Tuesday, August 20, 2013

To Read or to Re-read

Reading List from Half my Life Ago

To read or to re-read, that is the question. Or so it was when I found myself giving to a man half my age a book I myself had read half my age ago and could not remember well, except that I must have liked it a lot to have placed so many penciled exclamation points in the margins while reading. As soon as the book left my hands, I envied the man his first experience reading this book, but soon realized that my old concern that there were certain books I would never again have that first reading experience with may have rendered itself, while I was too busy getting old to notice, moot by the sad fact of my lately not being able to recall what I had for breakfast, much less a novel I read when I was 25.  

Books I Have Yet to Read (except for Goethe's Young Werther, Been There, Done That)

There are so many books I have yet to read. Too many. But now it seems there are also an equal or greater number of books I have already read but need to re-read because I have forgotten them, or first read them as quite a different person in quite different circumstances. There are now 12 boxes of these books in a storage room waiting to be donated or discarded. Of 1000 books I once owned, 400 were left behind on my last move, and now I have cut an additional 350 from the herd. The 250 books now in my apartment do not necessarily represent my favorite or most significant reads of all time. They are mostly editions I doubted I could find again, or have been signed by the person who gave them to me, or for some reason would not leave my hands and go gently into that good cardboard box.

What Made the Cut, Bookcase One
Fortunately the book I gave to the young man made the cut, which is good because not a week after it made that cut I found myself trying to quote it and needing to consult it and then give it away to just the right person at just the right time. It must have remembered me better than I remember it, but books are like that sometimes, entering your life – or remaining in it – with impeccable timing. I have never been one to give my books to other people. I’ve done it twice this year and if I had all the time and space in the world I would keep those 12 boxes as a ready supply for 350 such future instances. But my moving house process was such a strange combination of intense focus and stupefied detachment, I am not quite sure which 250 books are with me here, much less there. I am sure I will look soon for one of those “surely I did not send that one away!” books and find it absent, or find some “what was I thinking?” books given prominent shelf space. I accept that whatever is here is here for a reason. And maybe for a re-reading too.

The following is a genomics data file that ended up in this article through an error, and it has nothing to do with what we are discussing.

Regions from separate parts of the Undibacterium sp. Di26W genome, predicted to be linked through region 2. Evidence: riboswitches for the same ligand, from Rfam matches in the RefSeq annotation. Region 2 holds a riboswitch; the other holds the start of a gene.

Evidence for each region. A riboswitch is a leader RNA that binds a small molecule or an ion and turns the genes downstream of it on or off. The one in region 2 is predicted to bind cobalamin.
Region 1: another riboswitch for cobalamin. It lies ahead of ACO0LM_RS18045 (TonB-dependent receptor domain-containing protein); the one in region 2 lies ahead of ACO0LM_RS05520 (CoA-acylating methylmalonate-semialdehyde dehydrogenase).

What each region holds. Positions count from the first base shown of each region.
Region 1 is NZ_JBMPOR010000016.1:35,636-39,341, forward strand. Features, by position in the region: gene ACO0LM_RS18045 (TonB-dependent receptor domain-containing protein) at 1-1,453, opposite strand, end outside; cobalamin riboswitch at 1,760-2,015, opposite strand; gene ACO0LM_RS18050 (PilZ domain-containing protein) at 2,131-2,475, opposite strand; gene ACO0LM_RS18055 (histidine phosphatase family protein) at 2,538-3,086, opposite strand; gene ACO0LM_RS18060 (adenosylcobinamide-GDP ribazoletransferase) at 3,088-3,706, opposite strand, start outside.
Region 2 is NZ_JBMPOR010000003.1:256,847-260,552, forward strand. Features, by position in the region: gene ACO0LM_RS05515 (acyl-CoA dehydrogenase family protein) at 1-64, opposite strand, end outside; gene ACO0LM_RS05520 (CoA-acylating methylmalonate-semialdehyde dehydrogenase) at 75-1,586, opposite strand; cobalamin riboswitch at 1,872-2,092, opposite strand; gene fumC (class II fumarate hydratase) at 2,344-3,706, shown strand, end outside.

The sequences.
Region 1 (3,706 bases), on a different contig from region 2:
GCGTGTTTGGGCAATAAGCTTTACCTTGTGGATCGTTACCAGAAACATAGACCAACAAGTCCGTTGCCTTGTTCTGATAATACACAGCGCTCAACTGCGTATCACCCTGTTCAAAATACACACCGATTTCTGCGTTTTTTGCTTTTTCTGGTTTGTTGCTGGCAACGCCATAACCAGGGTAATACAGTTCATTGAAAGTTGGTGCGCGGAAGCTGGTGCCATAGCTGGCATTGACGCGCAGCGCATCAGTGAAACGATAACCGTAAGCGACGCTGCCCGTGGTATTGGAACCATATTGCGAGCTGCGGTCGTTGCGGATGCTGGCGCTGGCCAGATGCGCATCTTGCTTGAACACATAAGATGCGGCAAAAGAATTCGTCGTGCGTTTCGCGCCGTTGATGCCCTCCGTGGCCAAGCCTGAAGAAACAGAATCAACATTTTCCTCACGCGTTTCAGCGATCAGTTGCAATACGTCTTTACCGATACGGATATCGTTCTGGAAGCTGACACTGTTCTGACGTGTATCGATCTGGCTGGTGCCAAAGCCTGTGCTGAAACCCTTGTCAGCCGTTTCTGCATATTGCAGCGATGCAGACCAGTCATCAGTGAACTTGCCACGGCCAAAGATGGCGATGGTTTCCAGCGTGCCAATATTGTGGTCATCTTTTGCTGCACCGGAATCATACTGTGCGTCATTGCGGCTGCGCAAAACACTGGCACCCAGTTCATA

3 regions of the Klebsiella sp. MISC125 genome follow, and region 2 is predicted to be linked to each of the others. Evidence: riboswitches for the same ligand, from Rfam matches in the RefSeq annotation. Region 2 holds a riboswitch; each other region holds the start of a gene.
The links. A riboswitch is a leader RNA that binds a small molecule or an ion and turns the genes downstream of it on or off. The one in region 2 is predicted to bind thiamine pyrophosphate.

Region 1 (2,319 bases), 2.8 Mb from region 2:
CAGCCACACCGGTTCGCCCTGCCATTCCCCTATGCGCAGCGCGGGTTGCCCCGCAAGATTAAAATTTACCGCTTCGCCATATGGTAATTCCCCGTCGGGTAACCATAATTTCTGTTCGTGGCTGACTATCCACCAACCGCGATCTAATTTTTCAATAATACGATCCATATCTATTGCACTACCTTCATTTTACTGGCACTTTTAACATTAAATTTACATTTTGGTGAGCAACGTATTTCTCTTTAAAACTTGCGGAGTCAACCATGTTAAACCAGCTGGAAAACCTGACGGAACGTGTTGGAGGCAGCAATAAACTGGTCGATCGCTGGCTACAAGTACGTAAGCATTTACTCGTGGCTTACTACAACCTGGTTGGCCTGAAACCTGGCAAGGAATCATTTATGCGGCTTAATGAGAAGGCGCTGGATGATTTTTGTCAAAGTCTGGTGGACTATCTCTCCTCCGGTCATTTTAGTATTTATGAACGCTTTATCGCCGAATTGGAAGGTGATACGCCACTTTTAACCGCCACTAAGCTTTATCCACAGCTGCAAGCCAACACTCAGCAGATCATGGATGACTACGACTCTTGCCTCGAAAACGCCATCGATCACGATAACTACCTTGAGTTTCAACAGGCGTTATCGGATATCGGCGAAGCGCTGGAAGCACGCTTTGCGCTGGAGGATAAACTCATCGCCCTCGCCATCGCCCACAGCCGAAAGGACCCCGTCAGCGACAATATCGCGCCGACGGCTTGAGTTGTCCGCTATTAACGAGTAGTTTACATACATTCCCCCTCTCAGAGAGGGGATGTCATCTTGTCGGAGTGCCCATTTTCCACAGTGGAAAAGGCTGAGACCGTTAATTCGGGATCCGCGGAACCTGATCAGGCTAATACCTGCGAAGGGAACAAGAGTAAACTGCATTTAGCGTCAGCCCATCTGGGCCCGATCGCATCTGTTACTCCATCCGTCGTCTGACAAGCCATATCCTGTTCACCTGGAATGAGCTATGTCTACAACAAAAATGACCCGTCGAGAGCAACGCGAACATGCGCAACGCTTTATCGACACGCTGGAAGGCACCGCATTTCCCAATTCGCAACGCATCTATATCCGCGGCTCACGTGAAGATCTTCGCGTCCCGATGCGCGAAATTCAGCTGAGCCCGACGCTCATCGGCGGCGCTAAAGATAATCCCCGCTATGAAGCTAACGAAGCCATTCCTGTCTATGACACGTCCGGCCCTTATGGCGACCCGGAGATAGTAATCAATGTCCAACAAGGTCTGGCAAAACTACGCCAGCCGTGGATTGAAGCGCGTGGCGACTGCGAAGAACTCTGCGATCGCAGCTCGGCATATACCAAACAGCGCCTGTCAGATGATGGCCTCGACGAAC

Like the book I just gave away, which will be for the man something entirely different than it was for me, and has some passages in it that were so well written, that on at least two occasions I actually can recall to this day, I was in such a state of reader’s delight and writer’s envy, I had to put the book down and call my mother just to read them to her, just to share the joyful burden. That is an experience worth re-living. There have been so few books like that in my life, ones you have to put down because they are so physically and intellectually stunning you don’t know what to do with yourself, you feel made and unmade, you need to take a break, you want to make it last, but you keep eyeing the closed book on the coffee table because it calls to you with its remaining promise in a voice you can’t resist because it is your own voice.

 What I'm Reading Now

I wonder if I will have a read like that again, the way one wonders at a certain age whether all kinds of experiences can ever feel as breathlessly intoxicating, as irrationally irresistible, as destined and delirious. As your memories of experiencing such moments increase and then fade, leaving behind an attitude of wistful muted recognition when they again present themselves, do you require thrills of greater rarity and intensity, or can you hit the restart button on your emotions and get the old heart to leap again as it did half its life ago?

Some hearts are born old and grow young. The reason I collected all those books was that they did all my living and loving for me. They knew things about me that I knew without having actually experienced them. They were my travels, my romances, my tragedies, my follies, my lessons. Half my age ago I had done nothing, gone nowhere. The novel I was working on, as of course I would be, was about a recluse retiring from the world at 25 surrounded by books and collecting quotes and so completely living the lives and thoughts of others her physical self fades bit by bit and is replaced by that of whatever author she happens to be reading or pondering, which, in New York City, turns out not to be an unmanageable affliction, as her infrequent outings are hardly noticed, whoever she happens to be at the time, wrapped up in a dark 19th century coat with collar turned up and a hat pulled down over her eyes.